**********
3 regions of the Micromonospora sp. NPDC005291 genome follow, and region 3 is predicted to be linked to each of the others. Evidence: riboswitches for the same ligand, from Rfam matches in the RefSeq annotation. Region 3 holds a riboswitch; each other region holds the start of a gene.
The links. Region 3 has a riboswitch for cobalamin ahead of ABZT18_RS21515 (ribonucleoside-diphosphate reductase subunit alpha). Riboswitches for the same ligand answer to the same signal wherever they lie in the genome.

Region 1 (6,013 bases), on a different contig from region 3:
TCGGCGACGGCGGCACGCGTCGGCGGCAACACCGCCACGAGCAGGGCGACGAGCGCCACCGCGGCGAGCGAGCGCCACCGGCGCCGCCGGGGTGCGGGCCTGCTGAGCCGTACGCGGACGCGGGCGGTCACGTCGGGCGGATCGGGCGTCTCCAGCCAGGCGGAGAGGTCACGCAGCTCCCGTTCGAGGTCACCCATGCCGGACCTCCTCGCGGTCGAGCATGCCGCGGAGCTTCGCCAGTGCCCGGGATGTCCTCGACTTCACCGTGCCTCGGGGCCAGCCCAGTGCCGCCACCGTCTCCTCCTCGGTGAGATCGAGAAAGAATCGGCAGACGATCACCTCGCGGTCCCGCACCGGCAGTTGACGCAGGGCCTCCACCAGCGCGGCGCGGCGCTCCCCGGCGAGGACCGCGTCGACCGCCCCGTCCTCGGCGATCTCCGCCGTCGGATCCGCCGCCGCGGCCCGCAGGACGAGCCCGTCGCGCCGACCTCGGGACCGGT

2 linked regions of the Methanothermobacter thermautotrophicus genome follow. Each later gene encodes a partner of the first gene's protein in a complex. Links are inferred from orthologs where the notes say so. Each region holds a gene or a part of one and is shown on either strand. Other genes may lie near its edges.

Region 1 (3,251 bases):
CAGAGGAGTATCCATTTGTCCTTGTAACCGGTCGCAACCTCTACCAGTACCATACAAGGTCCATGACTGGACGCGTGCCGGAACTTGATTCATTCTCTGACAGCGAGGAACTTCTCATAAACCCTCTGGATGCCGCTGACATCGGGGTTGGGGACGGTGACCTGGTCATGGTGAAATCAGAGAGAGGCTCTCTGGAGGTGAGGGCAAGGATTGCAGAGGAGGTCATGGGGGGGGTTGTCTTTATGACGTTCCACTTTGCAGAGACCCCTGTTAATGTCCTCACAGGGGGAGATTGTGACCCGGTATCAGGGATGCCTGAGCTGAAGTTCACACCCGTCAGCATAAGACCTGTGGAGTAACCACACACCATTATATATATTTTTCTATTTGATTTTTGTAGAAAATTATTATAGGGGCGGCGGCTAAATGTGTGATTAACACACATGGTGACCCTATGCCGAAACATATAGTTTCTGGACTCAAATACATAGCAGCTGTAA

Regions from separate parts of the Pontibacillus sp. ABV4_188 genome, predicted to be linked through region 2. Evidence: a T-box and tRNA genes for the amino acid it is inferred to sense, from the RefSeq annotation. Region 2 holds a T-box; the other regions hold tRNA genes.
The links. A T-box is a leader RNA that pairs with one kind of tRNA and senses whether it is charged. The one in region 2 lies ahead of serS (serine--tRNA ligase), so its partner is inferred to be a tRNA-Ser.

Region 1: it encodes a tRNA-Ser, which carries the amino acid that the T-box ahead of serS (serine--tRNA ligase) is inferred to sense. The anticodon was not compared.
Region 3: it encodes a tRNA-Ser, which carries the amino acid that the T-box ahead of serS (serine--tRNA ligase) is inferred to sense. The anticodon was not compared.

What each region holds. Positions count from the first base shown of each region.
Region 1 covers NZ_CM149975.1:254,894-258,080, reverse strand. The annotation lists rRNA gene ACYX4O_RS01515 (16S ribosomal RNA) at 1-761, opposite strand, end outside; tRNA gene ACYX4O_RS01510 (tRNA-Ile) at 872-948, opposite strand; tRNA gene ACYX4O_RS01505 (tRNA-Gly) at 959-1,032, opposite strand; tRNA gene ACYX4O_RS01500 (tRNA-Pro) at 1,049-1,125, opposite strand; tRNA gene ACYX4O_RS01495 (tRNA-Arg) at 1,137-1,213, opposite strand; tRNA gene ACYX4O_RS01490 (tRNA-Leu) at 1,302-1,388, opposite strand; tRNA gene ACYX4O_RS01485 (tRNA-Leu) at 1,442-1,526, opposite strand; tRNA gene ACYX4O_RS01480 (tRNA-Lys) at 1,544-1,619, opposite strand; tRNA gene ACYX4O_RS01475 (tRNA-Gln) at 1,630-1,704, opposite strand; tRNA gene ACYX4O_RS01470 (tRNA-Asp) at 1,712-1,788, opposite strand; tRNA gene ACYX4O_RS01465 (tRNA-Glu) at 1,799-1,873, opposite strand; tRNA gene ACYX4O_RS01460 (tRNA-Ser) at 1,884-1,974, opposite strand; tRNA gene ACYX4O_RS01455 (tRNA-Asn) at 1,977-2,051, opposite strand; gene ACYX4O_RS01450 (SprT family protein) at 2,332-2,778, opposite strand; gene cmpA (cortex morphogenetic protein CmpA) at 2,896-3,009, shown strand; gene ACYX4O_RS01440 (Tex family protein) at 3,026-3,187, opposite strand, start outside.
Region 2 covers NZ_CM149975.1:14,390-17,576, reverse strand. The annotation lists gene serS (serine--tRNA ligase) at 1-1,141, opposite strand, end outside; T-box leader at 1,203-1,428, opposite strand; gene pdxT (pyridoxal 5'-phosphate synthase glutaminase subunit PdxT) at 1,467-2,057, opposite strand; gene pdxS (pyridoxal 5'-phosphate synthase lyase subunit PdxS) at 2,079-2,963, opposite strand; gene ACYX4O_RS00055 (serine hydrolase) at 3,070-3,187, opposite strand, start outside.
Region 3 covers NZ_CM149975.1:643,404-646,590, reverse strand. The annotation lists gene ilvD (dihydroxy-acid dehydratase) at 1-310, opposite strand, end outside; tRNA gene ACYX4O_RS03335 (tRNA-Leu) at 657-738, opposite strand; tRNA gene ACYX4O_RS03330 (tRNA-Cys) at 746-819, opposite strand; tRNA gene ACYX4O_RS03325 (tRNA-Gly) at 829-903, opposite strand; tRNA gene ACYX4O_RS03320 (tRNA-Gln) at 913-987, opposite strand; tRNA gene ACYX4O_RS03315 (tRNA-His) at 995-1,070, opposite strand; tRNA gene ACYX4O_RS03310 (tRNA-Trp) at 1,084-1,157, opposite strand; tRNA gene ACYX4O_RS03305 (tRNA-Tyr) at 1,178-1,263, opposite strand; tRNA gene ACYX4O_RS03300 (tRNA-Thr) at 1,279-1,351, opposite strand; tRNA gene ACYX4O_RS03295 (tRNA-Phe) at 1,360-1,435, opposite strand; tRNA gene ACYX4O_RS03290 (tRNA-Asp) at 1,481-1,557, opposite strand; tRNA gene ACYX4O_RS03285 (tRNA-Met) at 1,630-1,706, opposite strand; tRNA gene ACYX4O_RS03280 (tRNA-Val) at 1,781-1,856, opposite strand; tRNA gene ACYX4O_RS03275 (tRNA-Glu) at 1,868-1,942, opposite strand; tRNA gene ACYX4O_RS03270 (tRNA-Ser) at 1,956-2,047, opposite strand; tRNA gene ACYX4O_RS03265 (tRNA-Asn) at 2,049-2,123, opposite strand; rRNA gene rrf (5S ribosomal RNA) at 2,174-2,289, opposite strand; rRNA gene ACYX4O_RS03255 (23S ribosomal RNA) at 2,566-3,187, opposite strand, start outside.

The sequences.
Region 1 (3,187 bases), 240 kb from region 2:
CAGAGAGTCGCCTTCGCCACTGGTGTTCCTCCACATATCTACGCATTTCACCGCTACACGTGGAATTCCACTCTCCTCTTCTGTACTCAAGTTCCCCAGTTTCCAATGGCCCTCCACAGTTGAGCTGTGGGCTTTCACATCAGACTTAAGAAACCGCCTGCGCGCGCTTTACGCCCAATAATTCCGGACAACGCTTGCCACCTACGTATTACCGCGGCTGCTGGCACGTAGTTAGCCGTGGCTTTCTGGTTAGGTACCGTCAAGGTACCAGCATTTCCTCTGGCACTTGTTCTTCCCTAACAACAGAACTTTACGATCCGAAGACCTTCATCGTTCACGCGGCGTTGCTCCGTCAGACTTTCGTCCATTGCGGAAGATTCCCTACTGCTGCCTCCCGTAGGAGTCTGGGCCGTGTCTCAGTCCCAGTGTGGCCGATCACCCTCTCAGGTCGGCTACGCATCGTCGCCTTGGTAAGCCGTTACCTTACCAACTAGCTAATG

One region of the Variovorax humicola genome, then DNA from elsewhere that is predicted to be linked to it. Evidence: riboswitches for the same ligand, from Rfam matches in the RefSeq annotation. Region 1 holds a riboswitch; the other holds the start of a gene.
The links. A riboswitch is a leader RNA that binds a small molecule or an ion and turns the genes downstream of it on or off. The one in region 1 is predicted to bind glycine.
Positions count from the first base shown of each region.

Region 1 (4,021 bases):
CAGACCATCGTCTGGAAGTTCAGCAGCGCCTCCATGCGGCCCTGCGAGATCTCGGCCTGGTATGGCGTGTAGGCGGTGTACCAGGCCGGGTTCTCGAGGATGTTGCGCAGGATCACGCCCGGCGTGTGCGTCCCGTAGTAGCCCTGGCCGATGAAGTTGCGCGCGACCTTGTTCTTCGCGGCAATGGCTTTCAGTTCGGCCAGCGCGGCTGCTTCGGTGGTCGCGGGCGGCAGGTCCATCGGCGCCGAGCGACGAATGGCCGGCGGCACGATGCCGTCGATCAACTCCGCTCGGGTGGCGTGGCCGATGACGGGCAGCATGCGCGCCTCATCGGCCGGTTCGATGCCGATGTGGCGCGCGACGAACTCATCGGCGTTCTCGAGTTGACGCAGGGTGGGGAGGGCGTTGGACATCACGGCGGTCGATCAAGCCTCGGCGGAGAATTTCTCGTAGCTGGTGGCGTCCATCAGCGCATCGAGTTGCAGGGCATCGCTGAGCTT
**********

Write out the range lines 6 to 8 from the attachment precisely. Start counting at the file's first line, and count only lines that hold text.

Region 1 (3,251 bases):
CAGAGGAGTATCCATTTGTCCTTGTAACCGGTCGCAACCTCTACCAGTACCATACAAGGTCCATGACTGGACGCGTGCCGGAACTTGATTCATTCTCTGACAGCGAGGAACTTCTCATAAACCCTCTGGATGCCGCTGACATCGGGGTTGGGGACGGTGACCTGGTCATGGTGAAATCAGAGAGAGGCTCTCTGGAGGTGAGGGCAAGGATTGCAGAGGAGGTCATGGGGGGGGTTGTCTTTATGACGTTCCACTTTGCAGAGACCCCTGTTAATGTCCTCACAGGGGGAGATTGTGACCCGGTATCAGGGATGCCTGAGCTGAAGTTCACACCCGTCAGCATAAGACCTGTGGAGTAACCACACACCATTATATATATTTTTCTATTTGATTTTTGTAGAAAATTATTATAGGGGCGGCGGCTAAATGTGTGATTAACACACATGGTGACCCTATGCCGAAACATATAGTTTCTGGACTCAAATACATAGCAGCTGTAA

Regions from separate parts of the Pontibacillus sp. ABV4_188 genome, predicted to be linked through region 2. Evidence: a T-box and tRNA genes for the amino acid it is inferred to sense, from the RefSeq annotation. Region 2 holds a T-box; the other regions hold tRNA genes.